Julissa Arce rejects assimilation in 'You Sound Like a White Girl' : It's Been a Minute A school crush once told Julissa Arce that she sounded "like a white girl." At the time, Arce believed that was exactly what she wanted. But over the years, even after perfecting "accent-less" English, graduating from college, getting a job at Goldman Sachs, and becoming an American citizen, Arce still felt like she didn't belong. Instead of just trying to fit in as the solution, Arce began to question whether that was the very problem to begin with. Elise Hu talks to Arce about her new book — You Sound Like a White Girl — and the case for rejecting assimilation in favor of embracing yourself, your history, and your culture.

Rejecting assimilation in 'You Sound Like a White Girl'

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Hey, y'all. You're listening to IT'S BEEN A MINUTE from NPR. I'm Elise Hu.

JULISSA ARCE: I was born in Taxco, Guerrero, Mexico, which is 3 hours south of Mexico City. It's this beautiful town set on a lush, green mountain. And I moved to the U.S. when I was 11.


HU: This is Julissa Arce.

ARCE: And when I was 14, my visa expired. And that's when I became one of the 11 million undocumented people in this country. I remained undocumented for many years until I married. And because my husband was an American citizen, I was able to become an American citizen.

HU: Julissa spent most of her young adult life trying to assimilate. She learned English, went to college, got a job on Wall Street. But despite everything, there were always moments where she felt like she didn't belong - in school, at work, in everyday life. That is until Julissa realized, as she writes about in her new book, she was really running a race without a finish line. And she argues the idea of assimilation is actually designed to keep people of color and immigrants aspiring to something we'll never achieve - being white.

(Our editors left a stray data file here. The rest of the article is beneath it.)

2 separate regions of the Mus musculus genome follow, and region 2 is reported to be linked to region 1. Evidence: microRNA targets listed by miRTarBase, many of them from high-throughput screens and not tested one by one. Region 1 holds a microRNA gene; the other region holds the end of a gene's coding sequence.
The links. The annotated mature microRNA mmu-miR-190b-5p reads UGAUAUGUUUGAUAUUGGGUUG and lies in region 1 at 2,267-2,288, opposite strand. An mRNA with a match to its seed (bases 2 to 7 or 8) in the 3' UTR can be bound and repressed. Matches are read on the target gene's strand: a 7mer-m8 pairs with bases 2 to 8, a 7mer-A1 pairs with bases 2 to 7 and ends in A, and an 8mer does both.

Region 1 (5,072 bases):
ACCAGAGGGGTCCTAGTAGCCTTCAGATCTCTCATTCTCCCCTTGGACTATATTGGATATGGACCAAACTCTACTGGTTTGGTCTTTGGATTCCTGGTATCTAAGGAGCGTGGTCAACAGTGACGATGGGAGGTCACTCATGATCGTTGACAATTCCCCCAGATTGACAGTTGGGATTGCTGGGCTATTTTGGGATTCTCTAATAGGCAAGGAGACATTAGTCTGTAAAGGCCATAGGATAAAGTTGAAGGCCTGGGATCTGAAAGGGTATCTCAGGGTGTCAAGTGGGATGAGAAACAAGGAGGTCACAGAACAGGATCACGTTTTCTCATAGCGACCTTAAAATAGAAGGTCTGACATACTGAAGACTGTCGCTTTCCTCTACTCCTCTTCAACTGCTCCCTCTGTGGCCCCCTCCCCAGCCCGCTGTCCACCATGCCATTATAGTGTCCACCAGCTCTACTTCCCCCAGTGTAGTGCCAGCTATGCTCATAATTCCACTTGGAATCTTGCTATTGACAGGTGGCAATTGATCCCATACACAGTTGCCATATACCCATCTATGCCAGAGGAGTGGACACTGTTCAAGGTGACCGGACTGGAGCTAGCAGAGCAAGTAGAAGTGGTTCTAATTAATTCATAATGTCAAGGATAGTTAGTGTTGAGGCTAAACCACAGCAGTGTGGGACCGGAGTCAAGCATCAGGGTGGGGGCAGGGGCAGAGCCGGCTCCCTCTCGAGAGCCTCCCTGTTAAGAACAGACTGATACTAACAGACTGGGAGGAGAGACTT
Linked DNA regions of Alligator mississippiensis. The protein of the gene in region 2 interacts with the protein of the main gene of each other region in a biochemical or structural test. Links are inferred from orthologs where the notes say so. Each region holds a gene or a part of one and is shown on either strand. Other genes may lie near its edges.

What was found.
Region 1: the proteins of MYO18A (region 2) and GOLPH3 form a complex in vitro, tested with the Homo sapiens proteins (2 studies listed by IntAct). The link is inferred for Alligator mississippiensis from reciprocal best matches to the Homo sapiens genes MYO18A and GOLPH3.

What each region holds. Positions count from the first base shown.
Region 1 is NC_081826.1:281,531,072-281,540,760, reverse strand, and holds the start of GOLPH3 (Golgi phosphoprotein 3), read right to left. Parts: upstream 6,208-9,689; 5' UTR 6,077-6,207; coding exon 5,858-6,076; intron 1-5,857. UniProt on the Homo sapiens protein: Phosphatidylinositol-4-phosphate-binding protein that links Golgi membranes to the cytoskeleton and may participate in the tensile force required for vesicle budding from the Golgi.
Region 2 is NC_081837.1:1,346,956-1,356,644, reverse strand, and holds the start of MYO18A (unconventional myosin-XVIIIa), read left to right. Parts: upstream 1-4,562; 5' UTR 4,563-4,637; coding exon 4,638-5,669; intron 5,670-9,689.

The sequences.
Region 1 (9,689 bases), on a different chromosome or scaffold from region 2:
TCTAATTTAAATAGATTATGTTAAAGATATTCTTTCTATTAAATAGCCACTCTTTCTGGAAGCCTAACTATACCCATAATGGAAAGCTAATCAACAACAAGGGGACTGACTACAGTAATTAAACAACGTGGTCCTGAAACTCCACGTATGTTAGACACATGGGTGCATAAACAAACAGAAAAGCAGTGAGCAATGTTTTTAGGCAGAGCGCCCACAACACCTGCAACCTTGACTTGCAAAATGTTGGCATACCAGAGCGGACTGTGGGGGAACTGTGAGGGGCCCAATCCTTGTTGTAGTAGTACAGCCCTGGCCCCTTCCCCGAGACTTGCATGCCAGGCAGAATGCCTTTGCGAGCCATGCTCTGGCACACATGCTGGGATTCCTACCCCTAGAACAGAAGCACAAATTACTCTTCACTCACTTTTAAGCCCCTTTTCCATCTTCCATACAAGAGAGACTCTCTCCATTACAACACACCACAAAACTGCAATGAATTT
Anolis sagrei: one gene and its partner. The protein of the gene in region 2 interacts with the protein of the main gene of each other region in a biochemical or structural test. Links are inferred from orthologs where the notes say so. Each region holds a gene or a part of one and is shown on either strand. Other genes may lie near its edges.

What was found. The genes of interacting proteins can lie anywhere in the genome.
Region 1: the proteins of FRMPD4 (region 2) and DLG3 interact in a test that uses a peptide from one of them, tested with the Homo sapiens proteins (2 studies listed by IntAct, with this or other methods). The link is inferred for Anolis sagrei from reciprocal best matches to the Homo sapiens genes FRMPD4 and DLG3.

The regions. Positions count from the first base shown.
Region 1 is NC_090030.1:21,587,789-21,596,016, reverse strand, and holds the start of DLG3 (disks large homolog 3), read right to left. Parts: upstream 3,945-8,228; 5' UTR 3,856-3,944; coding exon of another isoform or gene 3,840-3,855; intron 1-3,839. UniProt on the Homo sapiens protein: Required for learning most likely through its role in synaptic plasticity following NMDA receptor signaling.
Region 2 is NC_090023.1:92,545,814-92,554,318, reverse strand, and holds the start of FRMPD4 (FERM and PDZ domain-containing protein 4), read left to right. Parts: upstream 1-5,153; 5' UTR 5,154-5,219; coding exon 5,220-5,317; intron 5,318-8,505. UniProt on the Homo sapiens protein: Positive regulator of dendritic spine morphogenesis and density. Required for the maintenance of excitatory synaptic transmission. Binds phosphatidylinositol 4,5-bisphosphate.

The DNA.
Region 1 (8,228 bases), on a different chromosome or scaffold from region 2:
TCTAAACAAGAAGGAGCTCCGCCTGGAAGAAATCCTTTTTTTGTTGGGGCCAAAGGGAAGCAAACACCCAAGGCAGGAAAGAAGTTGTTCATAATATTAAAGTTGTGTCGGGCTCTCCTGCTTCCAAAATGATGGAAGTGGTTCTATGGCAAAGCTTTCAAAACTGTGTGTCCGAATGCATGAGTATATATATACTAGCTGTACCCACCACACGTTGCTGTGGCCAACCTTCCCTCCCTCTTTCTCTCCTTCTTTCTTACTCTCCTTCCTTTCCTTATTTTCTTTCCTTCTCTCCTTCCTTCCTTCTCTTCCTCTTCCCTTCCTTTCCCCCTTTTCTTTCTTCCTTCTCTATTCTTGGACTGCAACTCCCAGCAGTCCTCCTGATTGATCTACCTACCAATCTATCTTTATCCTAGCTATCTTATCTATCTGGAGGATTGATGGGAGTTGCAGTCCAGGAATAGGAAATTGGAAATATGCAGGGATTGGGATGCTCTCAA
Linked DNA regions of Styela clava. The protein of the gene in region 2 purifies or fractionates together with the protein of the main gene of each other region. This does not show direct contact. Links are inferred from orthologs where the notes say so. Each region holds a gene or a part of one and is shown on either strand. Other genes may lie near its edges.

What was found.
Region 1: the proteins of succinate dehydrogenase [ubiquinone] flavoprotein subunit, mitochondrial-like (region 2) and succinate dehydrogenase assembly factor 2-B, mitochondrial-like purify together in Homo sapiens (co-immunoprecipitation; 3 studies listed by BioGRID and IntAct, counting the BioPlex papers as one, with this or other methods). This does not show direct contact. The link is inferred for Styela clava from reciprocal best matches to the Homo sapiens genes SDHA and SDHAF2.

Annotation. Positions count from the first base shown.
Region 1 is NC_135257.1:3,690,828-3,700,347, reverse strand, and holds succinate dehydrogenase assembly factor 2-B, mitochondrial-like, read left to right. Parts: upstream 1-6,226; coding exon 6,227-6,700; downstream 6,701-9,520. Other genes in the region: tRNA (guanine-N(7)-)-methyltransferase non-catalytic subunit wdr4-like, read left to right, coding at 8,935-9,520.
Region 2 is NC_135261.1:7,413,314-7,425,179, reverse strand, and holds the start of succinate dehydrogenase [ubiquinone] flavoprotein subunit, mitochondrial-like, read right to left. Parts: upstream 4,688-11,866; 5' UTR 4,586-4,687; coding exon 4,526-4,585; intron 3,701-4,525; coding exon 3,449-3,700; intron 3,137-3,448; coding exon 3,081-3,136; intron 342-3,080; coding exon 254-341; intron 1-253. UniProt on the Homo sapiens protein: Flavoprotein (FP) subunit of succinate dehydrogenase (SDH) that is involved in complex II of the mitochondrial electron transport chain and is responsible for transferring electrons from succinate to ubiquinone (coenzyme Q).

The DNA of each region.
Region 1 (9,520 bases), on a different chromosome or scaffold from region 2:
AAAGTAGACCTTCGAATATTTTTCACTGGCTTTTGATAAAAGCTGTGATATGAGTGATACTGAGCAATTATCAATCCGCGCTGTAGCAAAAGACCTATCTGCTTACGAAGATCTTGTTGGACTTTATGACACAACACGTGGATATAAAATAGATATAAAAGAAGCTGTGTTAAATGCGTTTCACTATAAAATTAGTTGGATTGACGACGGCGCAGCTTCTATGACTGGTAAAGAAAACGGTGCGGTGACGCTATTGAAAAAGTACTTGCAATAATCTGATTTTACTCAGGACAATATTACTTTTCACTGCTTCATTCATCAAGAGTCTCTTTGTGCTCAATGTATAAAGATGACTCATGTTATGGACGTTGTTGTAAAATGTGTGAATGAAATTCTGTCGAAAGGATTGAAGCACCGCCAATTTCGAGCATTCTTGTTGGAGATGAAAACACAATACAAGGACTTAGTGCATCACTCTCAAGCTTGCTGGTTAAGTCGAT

Julissa's book is called "You Sound Like A White Girl: The Case For Rejecting Assimilation." And at the very beginning of our chat, I asked her where that title came from.

ARCE: So when I was in high school, this boy that I had a crush on told me that I sounded like a white girl. And he didn't mean it as a compliment, but I took it as one. I was excited to hear that somebody thought I sounded like a white girl because at that point in my life, I very much wanted to be like the white girls in my school. And it's interesting to think how that same phrase - you sound like a white girl - was later on also used against me within my own community, where people would say, you sound like a white girl as a way of not sort of fully fitting into my own culture. So there's sort of a double meaning for me with that phrase.

HU: But when you were young, you took it as a compliment. Why?

ARCE: Because when I moved to the U.S. when I was 11 from Mexico, the big thing was learning how to speak English. And after I learned how to speak English, the big thing was get rid of your accent, right? You have to sound a specific way in order for your English to be truly acceptable. So I would stand in front of a mirror and try to enunciate my words in the way that the white girls at my school did. And I would imagine that the person talking back to me was a beautiful blonde white girl because those were all the images - not just at school but, you know, when I thought about what does an all-American cheerleader girl look like? They never looked like me. And, you know, when you're 14, you want to fit in. You want to have friends. You want to feel like you belong someplace. And I thought that the answer to belonging came through assimilating.